Meet 4 of the Largest Cephalopods

Squid or octopus or cuttlefish. Who is the biggest?

When it comes to our favorite ocean animals, I think it’s safe to say octopuses are very high on the list. Here at Ocean Conservancy, we just can’t get enough of cephalopods. They are unique, interesting and mesmerizing. And, just when you think you’ve learned all about them—you find out something new!

The marine animal class of Cephalopoda includes octopuses, squid, cuttlefish and nautiluses. The name “cephalopod” comes from the fact that their arms are connected directly to their heads. Octopus have eight arms, while squid and cuttlefish have eight arms plus two other specialized appendages called tentacles.

You’ve heard of monsters of the deep—but which cephalopod is the biggest? Which is the true monster lurking in the sea? Let’s dive in and find out if it is colossal or giant!

Seven-armed octopus

Seven Armed Octopus illustration

Up to 11 feet long

The seven-armed octopus is one of the largest known species of octopus. It can reach lengths of up to 11 feet long. But don’t let its name fool you! It is a true octopus with eight arms. But, in the males, one arm is hidden except during mating. Found in the deep sea, the seven-armed octopus lives in the Pacific Ocean.

Giant Pacific octopus

Giant Pacific Octopus

About 12 feet long

The giant Pacific octopus is the largest and longest-living of all octopus species. On average, they are about 12 feet in length and weigh more than 50 pounds. Giant Pacific octopuses are venomous. (All octopuses and cuttlefish are venomous.) They inject their venom into prey through their sharp beaks. The giant Pacific octopus is incredibly smart and can learn to solve mazes, open jars, recognize people’s faces and even escape enclosures.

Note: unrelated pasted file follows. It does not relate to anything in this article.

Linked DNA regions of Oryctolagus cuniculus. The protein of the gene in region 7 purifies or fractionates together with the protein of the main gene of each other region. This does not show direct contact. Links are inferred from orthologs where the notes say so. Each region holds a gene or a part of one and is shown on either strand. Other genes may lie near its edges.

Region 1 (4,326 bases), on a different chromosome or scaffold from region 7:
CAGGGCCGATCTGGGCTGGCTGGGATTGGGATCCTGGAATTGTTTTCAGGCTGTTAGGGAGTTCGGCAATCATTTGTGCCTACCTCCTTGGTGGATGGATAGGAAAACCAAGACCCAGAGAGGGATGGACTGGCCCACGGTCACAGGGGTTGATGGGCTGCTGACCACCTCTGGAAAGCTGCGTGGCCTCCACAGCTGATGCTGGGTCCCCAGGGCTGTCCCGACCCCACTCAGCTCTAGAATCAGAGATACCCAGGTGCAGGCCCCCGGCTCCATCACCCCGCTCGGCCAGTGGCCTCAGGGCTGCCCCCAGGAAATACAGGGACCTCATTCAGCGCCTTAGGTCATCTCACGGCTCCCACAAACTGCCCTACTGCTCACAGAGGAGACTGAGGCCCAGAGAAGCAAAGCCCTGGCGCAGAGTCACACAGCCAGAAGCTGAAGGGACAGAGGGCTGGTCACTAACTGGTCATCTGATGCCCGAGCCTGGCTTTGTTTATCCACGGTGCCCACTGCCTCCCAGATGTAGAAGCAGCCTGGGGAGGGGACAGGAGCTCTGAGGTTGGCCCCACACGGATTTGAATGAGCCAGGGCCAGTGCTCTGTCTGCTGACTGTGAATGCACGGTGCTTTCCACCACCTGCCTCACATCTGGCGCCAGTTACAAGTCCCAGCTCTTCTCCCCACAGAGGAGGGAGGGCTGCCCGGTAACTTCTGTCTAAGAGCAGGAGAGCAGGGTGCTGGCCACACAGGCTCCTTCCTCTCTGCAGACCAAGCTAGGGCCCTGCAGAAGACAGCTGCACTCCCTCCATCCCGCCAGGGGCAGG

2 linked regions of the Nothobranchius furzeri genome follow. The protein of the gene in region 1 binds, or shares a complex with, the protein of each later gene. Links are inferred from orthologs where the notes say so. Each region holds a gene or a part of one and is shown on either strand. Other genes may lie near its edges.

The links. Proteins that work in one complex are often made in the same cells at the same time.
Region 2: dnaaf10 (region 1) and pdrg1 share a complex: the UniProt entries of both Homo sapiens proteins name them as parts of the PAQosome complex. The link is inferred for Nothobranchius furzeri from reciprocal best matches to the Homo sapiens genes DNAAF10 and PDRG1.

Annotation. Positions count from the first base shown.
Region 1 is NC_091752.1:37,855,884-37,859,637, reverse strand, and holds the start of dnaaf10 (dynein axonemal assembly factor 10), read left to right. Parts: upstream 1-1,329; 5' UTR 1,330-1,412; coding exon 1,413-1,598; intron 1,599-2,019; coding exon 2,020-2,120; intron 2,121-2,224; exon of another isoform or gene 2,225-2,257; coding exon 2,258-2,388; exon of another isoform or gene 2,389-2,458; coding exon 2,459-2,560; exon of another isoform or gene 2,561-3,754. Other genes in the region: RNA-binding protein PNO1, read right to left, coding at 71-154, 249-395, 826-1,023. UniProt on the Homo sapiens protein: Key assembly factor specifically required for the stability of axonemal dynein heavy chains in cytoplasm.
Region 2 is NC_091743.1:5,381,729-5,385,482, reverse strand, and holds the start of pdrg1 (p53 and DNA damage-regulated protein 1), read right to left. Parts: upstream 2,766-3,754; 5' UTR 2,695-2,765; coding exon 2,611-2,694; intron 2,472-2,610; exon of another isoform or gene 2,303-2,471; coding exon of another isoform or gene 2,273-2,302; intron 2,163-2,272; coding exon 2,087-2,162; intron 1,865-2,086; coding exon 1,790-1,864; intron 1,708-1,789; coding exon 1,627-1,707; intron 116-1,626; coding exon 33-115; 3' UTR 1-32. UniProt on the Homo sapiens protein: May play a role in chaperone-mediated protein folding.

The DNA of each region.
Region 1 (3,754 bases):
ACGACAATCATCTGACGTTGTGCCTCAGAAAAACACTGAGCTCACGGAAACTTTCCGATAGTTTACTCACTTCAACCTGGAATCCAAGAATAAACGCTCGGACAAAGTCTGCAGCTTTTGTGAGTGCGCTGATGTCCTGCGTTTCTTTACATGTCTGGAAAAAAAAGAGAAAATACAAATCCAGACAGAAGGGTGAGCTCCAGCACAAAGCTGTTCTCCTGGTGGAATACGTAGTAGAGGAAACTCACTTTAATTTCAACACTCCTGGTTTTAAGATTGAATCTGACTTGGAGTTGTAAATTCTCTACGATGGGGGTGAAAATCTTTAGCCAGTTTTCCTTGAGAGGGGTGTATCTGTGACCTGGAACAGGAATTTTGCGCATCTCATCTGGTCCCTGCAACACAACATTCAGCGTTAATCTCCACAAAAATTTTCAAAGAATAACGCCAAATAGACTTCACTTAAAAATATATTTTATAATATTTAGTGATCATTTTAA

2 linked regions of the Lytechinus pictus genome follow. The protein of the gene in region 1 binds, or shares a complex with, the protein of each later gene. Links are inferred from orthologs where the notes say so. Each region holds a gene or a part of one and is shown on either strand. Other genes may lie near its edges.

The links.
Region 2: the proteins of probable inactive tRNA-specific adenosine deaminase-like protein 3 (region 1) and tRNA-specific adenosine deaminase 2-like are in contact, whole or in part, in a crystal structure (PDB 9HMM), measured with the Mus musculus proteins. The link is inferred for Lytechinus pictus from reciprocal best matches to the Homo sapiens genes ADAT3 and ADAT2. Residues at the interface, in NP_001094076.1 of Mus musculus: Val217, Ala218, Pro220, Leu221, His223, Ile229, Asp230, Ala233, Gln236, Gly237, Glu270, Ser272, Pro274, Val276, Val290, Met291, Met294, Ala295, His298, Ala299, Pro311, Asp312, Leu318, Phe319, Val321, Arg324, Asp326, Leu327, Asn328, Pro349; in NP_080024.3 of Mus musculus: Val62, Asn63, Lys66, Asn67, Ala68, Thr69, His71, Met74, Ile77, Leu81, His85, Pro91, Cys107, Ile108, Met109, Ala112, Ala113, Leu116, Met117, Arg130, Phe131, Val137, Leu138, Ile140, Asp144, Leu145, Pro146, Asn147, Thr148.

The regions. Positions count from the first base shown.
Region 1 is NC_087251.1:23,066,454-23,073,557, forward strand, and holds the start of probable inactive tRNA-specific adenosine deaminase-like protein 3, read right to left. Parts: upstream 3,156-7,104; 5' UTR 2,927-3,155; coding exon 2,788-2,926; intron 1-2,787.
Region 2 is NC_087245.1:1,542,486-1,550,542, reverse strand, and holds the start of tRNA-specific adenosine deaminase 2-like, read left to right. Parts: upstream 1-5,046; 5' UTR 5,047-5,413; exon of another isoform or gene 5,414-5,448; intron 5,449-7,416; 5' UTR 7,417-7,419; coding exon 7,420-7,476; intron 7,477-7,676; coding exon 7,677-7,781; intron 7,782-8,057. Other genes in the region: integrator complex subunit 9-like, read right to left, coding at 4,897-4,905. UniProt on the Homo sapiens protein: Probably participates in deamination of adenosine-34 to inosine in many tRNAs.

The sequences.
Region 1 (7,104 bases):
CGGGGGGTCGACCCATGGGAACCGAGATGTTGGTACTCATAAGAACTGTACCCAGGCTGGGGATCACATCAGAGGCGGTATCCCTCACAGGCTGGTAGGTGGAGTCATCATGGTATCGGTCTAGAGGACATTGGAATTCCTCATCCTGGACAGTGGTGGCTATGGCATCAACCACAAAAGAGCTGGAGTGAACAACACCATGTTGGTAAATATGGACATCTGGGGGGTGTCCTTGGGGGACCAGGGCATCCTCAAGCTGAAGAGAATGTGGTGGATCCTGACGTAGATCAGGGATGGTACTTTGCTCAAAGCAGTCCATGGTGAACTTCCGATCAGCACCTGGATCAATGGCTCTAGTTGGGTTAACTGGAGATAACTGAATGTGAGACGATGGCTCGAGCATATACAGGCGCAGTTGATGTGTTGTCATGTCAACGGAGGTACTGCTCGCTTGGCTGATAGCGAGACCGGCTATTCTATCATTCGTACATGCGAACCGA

Colossal squid

Colossal squid

Around 40 feet long

It’s not quite the longest, but scientists believe the colossal squid weighs more than the giant squid. The colossal squid is found in deep marine environments in the waters around Antarctica, but it may come as far north as the southern waters of New Zealand. Very little is known about colossal squid. They are very rarely captured or seen. Scientists first documented colossal squid in 1925 when the head and arms were discovered in a sperm whale stomach. Since then, a total of only eight adult colossal squid have been reported, six of which were recovered from the stomachs of caught whales.

Giant squid

Giant Squid 1877

More than 40 feet long

If you measure all the way out to the tip of their two long feeding tentacles, the giant squid measures more than 40 feet long! To put that into perspective, that is longer than a school bus. Giant squids have the largest eyes in the animal kingdom. They live in the deep sea where it is so dark that they need very large eyes to pick up any amount of light that passes through to that depth. Giant squids are elusive creatures, and because they live at such great depths of the ocean, humans rarely encounter them. They have lived throughout the ages through stories of sea monsters and supposedly tall tales. Some believe that the terrible Kraken of ancient myth may have been partly based on the giant squid.

You Can HELP

Climate change could negatively affect cephalopods through warming temperatures that disrupt egg development, acidification that harms prey items and hypoxic zones that decrease available habitat. Consider making a donation to Ocean Conservancy today—give today and make a difference for the future of our ocean!

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